Lichens are able to colonize places where there are extremes of humidity, temperature and light, and they often occur in places where few other macroscopic living things can survive.
Lichens absorb water from the atmosphere, but unlike plants they have no means of keeping water within the lichen during dry spells. Water content can fall to 15-30% and the lichen is then metabolically inactive. As soon as humidity rises, the thallus absorbs water, the cortex becomes translucent, and if there is sufficient light the algae begin photosynthesis within minutes.
Photosynthesis generates carbohydrates, and these are absorbed by the fungus as sugar alcohols or glucose. The fungus rapidly converts them to mannitol for storage, making them inaccessible to the photobionts. Lichens containing cyanobacteria also benefit from their ability to fix inorganic nitrogen from the air, a nutrient that is often limiting but crucial for protein synthesis.
Lichens are slow growing and can get the nutrients they need from rain water and dust. Bird droppings provide high levels of nitrogen.
Lichen associations can reproduce in two main ways:
- sexual reproduction and spore production by the fungi, followed by re-association with a photobiont
- vegetative, or clonal, reproduction, when both partners disperse together, maintaining a symbiotic relationship across generations.
Sexual reproduction produces genetic variability, important in enabling organisms to adapt to change, but in lichens spores are only produced by the fungal partner. Soon after germination they must quickly form an association with a suitable alga if they are to develop into a young lichen. The chances of this for an individual spore are low, so lichens have developed various strategies to make it more likely:
- some produce a large number of very small and short-lived spores.
- others produce fewer but larger spores with a thick wall, which can remain viable for a longer period during which they may come in contact with a suitable alga.
- others produce spores with many nuclei, each of which is capable of germination.
If a spore is successful in finding the right species of algae, either free-living or within another lichen, it will envelop it with hyphae and start to form a new thallus. In the early stages, some lichens may develop by associating with an alga that is not the preferred one for that species. It may not be able to survive long in this association but for the fungus this extends the period during which the correct alga may be contacted.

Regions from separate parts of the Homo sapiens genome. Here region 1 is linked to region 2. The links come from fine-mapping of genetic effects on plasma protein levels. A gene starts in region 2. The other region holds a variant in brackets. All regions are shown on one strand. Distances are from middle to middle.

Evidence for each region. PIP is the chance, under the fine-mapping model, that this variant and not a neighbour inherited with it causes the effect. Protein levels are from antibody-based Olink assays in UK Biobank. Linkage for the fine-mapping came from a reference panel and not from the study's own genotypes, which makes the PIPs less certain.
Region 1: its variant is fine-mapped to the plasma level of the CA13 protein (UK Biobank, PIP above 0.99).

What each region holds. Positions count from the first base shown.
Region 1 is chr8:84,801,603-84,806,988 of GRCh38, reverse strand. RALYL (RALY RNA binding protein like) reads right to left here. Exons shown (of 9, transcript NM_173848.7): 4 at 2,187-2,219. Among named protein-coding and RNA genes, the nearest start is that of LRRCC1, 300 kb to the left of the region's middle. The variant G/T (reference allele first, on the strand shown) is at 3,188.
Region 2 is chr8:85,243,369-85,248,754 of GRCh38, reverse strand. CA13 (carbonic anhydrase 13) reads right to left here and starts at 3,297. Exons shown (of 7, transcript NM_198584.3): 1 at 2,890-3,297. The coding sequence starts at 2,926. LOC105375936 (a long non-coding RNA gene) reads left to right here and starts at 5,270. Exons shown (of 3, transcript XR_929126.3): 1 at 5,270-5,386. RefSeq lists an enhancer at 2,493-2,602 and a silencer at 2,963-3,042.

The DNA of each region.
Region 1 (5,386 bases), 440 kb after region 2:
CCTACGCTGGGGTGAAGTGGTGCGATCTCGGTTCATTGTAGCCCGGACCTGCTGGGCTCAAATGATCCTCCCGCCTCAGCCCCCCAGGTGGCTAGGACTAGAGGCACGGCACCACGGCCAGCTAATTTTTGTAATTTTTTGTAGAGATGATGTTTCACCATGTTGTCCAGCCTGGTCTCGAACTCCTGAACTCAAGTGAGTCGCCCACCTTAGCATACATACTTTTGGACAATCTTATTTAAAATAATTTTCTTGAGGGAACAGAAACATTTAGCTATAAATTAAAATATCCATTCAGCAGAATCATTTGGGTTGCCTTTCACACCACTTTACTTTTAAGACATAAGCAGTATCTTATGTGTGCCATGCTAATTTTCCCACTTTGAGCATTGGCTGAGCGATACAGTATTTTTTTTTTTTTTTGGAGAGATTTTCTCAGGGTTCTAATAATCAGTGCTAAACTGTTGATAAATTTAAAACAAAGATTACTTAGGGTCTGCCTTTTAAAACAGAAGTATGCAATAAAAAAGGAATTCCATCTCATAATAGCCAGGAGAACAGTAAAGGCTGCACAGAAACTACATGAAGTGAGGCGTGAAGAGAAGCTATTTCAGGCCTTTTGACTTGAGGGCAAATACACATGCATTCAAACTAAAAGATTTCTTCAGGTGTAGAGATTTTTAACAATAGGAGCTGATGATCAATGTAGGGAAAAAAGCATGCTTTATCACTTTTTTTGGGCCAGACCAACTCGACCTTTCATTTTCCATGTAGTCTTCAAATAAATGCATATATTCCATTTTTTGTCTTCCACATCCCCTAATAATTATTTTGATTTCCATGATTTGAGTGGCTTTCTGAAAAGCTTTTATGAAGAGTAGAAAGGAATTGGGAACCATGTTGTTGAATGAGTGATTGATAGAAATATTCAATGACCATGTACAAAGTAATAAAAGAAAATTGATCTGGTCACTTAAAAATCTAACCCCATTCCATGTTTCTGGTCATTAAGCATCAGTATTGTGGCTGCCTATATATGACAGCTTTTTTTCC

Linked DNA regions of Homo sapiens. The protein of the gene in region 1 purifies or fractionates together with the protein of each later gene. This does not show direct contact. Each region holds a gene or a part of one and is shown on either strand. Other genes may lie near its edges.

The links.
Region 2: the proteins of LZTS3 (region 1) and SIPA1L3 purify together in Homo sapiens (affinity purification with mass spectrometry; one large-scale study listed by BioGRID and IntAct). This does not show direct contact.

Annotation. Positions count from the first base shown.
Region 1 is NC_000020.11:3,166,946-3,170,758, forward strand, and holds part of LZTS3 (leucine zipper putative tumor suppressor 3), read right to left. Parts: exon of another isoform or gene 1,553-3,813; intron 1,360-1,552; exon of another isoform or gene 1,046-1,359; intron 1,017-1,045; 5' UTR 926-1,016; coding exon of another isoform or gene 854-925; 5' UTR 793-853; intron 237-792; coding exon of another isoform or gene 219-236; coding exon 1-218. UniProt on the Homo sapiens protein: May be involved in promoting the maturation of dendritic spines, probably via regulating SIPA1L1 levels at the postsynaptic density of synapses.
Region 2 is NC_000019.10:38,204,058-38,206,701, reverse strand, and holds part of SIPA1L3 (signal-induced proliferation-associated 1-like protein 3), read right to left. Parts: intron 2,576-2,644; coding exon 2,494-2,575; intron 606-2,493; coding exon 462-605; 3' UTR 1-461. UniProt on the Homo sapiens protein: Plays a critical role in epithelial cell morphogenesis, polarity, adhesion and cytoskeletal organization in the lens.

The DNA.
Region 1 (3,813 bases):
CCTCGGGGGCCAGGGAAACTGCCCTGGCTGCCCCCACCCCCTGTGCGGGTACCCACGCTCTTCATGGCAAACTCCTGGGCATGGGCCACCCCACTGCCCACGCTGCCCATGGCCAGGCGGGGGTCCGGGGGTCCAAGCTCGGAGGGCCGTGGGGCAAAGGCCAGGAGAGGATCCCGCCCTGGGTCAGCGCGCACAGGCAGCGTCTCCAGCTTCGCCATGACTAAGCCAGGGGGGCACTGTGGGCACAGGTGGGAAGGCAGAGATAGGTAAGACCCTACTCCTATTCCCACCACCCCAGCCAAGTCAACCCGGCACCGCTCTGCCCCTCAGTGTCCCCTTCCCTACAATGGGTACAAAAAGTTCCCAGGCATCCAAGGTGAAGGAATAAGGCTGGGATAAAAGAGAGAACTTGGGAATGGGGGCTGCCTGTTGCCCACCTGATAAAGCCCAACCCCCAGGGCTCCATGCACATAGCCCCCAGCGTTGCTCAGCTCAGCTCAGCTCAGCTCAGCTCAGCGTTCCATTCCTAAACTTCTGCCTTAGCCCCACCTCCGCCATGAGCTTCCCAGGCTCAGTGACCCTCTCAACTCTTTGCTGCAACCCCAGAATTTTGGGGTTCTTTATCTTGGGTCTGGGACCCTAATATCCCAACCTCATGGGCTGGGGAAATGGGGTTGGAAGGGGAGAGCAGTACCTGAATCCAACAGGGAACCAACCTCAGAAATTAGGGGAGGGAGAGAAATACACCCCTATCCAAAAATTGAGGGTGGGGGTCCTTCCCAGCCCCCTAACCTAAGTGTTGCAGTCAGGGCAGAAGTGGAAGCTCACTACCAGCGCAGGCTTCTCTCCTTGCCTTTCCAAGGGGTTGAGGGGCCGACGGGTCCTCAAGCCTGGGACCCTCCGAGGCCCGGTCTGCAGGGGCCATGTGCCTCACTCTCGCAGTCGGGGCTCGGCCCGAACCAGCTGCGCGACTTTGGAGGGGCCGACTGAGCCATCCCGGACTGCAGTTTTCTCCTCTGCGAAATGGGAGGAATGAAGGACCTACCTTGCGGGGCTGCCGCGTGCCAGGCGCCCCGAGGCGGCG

Most lichenised fungi are ascomycetes, and these produce their spores in sac-like asci held vertically in a “fruiting body”. These fruiting bodes may be disc-shaped (apothecia) with a margin of the same or a different colour, stalked, flask-shaped (perithecia) or elongate (lirellae). The structure of these and of the asci and spores themselves is the basis of most lichen classification. The “fruiting bodies” are often long-lived and continue to produce spores for many years, while others are seen briefly when conditions are cool, and moist.
Vegetative dispersal is important in many species, and some have never been found with sexual fruiting bodies. Vegetative propagules contain both algal cells and fungal hyphae. Some are just broken fragments of thallus. Soredia are small powdery propagules containing a few algal cells and fungal hyphae, sometimes produced in structures called soralia. Isidia are detachable growths on the thallus surrounded by a protective cortex. These propagules may be dispersed by the wind, rain, insects, birds or even humans. The few that land in a suitable place may succeed in developing into a new lichen, but again the chances for survival of an individual propagule is low.
Lichens produce secondary substances known as lichen compounds. They may be present in very high concentrations, up to 20% of the dry weight of the lichen. Many are waste products, but some also have other benefits to the lichen:
- a bitter taste may make the lichen unpalatable to grazing slugs and snails
- protection against ultraviolet radiation, such as the orange pigment in Xanthoria parietina and the reflective calcium oxalate crystals that form a pruina over the apothecia of Physcia aipolea.
- antibiotic properties
- locking up heavy metals in a form which makes them less toxic
- helping to dissolve normally insoluble minerals essential to growth
- hydrophobic (unwettable) lichen substances improve gas exchange in the medulla in wet conditions.
These lichen substances are detectable by chemical spot tests and thin layer chromatography.